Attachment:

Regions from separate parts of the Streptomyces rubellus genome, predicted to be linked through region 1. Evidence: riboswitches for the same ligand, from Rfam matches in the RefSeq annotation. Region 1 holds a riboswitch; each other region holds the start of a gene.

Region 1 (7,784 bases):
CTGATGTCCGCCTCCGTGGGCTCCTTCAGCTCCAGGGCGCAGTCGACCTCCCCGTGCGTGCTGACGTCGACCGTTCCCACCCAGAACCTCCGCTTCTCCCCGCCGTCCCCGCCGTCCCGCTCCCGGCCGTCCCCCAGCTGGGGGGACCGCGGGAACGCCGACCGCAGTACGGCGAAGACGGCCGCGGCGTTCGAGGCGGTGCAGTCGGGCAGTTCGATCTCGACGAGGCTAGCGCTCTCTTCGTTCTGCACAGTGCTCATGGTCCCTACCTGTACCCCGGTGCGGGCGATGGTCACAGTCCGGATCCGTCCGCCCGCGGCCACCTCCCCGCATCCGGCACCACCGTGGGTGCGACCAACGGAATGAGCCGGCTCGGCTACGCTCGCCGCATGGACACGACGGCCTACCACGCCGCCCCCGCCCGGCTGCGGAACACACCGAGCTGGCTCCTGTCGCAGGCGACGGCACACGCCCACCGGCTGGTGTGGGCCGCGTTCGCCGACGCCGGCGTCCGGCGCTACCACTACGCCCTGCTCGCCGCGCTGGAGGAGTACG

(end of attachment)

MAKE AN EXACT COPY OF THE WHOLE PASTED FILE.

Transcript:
Regions from separate parts of the Streptomyces rubellus genome, predicted to be linked through region 1. Evidence: riboswitches for the same ligand, from Rfam matches in the RefSeq annotation. Region 1 holds a riboswitch; each other region holds the start of a gene.

Region 1 (7,784 bases):
CTGATGTCCGCCTCCGTGGGCTCCTTCAGCTCCAGGGCGCAGTCGACCTCCCCGTGCGTGCTGACGTCGACCGTTCCCACCCAGAACCTCCGCTTCTCCCCGCCGTCCCCGCCGTCCCGCTCCCGGCCGTCCCCCAGCTGGGGGGACCGCGGGAACGCCGACCGCAGTACGGCGAAGACGGCCGCGGCGTTCGAGGCGGTGCAGTCGGGCAGTTCGATCTCGACGAGGCTAGCGCTCTCTTCGTTCTGCACAGTGCTCATGGTCCCTACCTGTACCCCGGTGCGGGCGATGGTCACAGTCCGGATCCGTCCGCCCGCGGCCACCTCCCCGCATCCGGCACCACCGTGGGTGCGACCAACGGAATGAGCCGGCTCGGCTACGCTCGCCGCATGGACACGACGGCCTACCACGCCGCCCCCGCCCGGCTGCGGAACACACCGAGCTGGCTCCTGTCGCAGGCGACGGCACACGCCCACCGGCTGGTGTGGGCCGCGTTCGCCGACGCCGGCGTCCGGCGCTACCACTACGCCCTGCTCGCCGCGCTGGAGGAGTACG